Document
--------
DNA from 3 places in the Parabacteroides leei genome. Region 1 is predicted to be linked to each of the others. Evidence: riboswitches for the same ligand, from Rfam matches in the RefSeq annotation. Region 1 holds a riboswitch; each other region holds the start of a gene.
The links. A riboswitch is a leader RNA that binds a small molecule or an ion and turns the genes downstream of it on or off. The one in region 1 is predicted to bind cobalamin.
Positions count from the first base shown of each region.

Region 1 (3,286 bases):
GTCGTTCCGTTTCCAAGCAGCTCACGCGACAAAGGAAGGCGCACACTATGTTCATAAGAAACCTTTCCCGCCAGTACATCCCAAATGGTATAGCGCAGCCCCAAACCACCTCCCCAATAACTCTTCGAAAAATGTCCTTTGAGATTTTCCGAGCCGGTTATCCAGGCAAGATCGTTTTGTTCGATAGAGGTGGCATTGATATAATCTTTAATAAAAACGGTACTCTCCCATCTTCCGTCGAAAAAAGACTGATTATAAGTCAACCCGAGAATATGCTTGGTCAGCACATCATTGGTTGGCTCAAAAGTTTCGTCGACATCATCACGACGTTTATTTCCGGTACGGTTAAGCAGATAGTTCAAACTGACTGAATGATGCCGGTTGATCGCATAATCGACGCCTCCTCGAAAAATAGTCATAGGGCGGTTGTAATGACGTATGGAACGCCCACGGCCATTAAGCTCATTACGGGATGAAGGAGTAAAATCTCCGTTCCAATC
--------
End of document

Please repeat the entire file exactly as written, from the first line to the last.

DNA from 3 places in the Parabacteroides leei genome. Region 1 is predicted to be linked to each of the others. Evidence: riboswitches for the same ligand, from Rfam matches in the RefSeq annotation. Region 1 holds a riboswitch; each other region holds the start of a gene.
The links. A riboswitch is a leader RNA that binds a small molecule or an ion and turns the genes downstream of it on or off. The one in region 1 is predicted to bind cobalamin.
Positions count from the first base shown of each region.

Region 1 (3,286 bases):
GTCGTTCCGTTTCCAAGCAGCTCACGCGACAAAGGAAGGCGCACACTATGTTCATAAGAAACCTTTCCCGCCAGTACATCCCAAATGGTATAGCGCAGCCCCAAACCACCTCCCCAATAACTCTTCGAAAAATGTCCTTTGAGATTTTCCGAGCCGGTTATCCAGGCAAGATCGTTTTGTTCGATAGAGGTGGCATTGATATAATCTTTAATAAAAACGGTACTCTCCCATCTTCCGTCGAAAAAAGACTGATTATAAGTCAACCCGAGAATATGCTTGGTCAGCACATCATTGGTTGGCTCAAAAGTTTCGTCGACATCATCACGACGTTTATTTCCGGTACGGTTAAGCAGATAGTTCAAACTGACTGAATGATGCCGGTTGATCGCATAATCGACGCCTCCTCGAAAAATAGTCATAGGGCGGTTGTAATGACGTATGGAACGCCCACGGCCATTAAGCTCATTACGGGATGAAGGAGTAAAATCTCCGTTCCAATC